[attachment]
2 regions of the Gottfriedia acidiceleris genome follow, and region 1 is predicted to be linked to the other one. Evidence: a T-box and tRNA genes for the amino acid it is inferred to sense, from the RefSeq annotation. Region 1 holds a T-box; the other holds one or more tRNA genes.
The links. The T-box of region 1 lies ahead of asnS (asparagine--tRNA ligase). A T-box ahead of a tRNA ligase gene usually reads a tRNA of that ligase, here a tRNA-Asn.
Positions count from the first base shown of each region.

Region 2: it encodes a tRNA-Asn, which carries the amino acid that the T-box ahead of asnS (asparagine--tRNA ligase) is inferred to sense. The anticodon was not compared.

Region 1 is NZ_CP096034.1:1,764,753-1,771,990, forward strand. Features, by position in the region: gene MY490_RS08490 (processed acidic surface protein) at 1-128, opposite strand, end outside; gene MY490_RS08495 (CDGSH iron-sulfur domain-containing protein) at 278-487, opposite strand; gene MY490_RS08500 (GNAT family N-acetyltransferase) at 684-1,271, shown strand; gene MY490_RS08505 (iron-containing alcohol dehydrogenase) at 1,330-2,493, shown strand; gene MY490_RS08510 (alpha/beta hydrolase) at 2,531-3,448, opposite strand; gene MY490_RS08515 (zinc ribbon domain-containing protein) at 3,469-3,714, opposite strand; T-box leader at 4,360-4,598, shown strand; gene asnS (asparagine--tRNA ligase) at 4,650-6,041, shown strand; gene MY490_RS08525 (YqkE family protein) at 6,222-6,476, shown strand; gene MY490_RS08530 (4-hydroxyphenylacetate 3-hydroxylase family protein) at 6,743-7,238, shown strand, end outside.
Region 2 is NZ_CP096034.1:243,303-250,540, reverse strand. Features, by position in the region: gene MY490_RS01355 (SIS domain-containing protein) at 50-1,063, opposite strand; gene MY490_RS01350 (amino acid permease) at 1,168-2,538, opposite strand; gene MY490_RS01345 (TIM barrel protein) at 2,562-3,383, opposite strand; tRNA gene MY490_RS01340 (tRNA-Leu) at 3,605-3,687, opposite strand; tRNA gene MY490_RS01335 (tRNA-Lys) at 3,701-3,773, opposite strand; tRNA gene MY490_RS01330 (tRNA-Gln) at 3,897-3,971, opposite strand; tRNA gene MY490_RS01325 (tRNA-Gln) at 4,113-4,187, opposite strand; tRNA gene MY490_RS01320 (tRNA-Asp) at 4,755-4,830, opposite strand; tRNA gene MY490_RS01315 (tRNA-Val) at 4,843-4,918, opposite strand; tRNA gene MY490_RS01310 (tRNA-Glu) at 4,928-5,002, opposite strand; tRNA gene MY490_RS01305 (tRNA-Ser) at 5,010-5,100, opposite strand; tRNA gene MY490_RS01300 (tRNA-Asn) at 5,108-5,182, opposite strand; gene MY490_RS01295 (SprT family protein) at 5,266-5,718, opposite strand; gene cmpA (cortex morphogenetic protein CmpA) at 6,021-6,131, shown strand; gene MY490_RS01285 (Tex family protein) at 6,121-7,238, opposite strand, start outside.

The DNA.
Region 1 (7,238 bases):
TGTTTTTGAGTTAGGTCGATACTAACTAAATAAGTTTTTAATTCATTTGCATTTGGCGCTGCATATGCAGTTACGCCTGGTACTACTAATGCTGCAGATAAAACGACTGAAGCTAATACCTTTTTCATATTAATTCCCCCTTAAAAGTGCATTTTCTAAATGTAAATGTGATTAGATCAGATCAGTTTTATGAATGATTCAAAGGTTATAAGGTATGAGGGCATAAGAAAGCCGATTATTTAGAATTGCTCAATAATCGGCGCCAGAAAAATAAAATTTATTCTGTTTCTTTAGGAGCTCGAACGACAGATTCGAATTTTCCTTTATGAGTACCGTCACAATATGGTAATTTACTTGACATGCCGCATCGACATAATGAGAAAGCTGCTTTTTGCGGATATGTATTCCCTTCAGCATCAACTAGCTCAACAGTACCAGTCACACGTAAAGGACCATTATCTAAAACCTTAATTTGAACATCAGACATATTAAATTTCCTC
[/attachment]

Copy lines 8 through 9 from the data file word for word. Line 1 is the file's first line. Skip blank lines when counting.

Region 1 (7,238 bases):
TGTTTTTGAGTTAGGTCGATACTAACTAAATAAGTTTTTAATTCATTTGCATTTGGCGCTGCATATGCAGTTACGCCTGGTACTACTAATGCTGCAGATAAAACGACTGAAGCTAATACCTTTTTCATATTAATTCCCCCTTAAAAGTGCATTTTCTAAATGTAAATGTGATTAGATCAGATCAGTTTTATGAATGATTCAAAGGTTATAAGGTATGAGGGCATAAGAAAGCCGATTATTTAGAATTGCTCAATAATCGGCGCCAGAAAAATAAAATTTATTCTGTTTCTTTAGGAGCTCGAACGACAGATTCGAATTTTCCTTTATGAGTACCGTCACAATATGGTAATTTACTTGACATGCCGCATCGACATAATGAGAAAGCTGCTTTTTGCGGATATGTATTCCCTTCAGCATCAACTAGCTCAACAGTACCAGTCACACGTAAAGGACCATTATCTAAAACCTTAATTTGAACATCAGACATATTAAATTTCCTC